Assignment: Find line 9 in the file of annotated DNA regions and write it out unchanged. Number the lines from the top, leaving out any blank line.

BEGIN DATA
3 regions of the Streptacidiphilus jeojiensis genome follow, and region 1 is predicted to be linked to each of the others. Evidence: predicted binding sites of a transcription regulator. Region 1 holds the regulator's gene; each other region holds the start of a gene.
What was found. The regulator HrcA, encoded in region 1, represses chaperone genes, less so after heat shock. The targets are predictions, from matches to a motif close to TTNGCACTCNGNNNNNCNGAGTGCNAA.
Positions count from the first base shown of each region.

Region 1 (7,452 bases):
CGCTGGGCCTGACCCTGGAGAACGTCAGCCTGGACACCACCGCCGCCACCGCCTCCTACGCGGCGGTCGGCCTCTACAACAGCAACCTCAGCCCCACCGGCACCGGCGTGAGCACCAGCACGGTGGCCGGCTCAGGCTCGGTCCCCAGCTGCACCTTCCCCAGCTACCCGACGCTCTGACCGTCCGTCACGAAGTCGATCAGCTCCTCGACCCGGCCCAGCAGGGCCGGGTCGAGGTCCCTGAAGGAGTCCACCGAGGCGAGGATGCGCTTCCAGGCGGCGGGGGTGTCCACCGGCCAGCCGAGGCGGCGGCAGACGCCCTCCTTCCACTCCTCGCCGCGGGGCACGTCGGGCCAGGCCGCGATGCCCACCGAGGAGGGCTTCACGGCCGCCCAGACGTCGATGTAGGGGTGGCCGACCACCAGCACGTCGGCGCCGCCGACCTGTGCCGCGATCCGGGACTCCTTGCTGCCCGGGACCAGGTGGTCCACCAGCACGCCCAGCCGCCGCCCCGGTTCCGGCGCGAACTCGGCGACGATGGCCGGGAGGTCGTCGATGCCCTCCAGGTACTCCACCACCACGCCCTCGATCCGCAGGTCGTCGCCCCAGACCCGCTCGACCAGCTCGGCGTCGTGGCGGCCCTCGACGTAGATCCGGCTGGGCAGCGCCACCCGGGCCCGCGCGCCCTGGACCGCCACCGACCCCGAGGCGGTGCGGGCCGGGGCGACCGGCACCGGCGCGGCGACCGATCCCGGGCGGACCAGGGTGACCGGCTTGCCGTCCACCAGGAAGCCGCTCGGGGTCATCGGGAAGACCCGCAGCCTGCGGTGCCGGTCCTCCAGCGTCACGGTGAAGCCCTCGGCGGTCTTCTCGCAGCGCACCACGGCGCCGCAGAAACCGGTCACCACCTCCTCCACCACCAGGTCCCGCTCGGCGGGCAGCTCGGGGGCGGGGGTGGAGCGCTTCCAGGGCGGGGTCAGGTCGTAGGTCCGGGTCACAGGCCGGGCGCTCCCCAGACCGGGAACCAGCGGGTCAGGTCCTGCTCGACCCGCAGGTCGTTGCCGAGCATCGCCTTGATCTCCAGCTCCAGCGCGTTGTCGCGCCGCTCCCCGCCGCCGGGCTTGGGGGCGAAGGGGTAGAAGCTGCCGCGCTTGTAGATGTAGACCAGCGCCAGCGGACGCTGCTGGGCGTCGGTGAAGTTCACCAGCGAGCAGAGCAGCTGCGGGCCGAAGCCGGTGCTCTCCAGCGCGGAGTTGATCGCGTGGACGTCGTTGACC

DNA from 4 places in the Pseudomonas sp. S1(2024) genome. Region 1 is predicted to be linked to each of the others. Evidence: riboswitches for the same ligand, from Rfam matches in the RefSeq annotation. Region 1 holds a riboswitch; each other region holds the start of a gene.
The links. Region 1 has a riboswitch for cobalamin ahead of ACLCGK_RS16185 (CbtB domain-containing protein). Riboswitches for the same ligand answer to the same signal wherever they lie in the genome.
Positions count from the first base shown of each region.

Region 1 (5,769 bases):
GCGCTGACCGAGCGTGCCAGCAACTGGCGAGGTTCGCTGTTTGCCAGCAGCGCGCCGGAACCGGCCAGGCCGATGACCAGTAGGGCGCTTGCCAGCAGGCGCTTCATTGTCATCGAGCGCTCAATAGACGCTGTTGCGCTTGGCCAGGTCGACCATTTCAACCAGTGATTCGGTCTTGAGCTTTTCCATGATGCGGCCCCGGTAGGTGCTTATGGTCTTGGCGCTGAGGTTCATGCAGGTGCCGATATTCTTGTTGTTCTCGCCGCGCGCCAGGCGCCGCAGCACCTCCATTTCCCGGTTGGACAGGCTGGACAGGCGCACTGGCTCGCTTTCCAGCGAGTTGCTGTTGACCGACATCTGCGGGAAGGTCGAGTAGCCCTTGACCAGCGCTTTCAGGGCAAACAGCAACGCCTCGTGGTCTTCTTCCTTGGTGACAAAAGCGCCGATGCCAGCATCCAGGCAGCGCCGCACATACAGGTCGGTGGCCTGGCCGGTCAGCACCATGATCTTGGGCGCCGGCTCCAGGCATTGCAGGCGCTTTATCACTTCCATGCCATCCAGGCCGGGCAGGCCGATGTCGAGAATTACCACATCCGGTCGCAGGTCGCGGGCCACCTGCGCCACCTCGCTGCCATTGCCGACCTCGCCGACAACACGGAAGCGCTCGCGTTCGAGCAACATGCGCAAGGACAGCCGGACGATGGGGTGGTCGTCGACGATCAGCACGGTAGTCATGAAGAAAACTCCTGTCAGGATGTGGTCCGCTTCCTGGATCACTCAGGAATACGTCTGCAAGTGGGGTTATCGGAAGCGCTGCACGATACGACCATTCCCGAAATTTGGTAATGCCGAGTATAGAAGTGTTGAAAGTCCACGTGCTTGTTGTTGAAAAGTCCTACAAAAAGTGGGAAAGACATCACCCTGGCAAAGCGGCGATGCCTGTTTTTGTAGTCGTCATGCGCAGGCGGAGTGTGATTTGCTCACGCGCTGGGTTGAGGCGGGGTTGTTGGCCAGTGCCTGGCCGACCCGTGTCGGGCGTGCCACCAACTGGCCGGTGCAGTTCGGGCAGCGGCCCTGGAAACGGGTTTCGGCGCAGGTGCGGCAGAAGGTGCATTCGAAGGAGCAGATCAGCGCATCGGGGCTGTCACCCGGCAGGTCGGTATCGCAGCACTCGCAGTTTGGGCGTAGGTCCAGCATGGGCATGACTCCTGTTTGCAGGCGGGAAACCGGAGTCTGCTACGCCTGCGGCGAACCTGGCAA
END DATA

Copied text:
Region 1 (5,769 bases):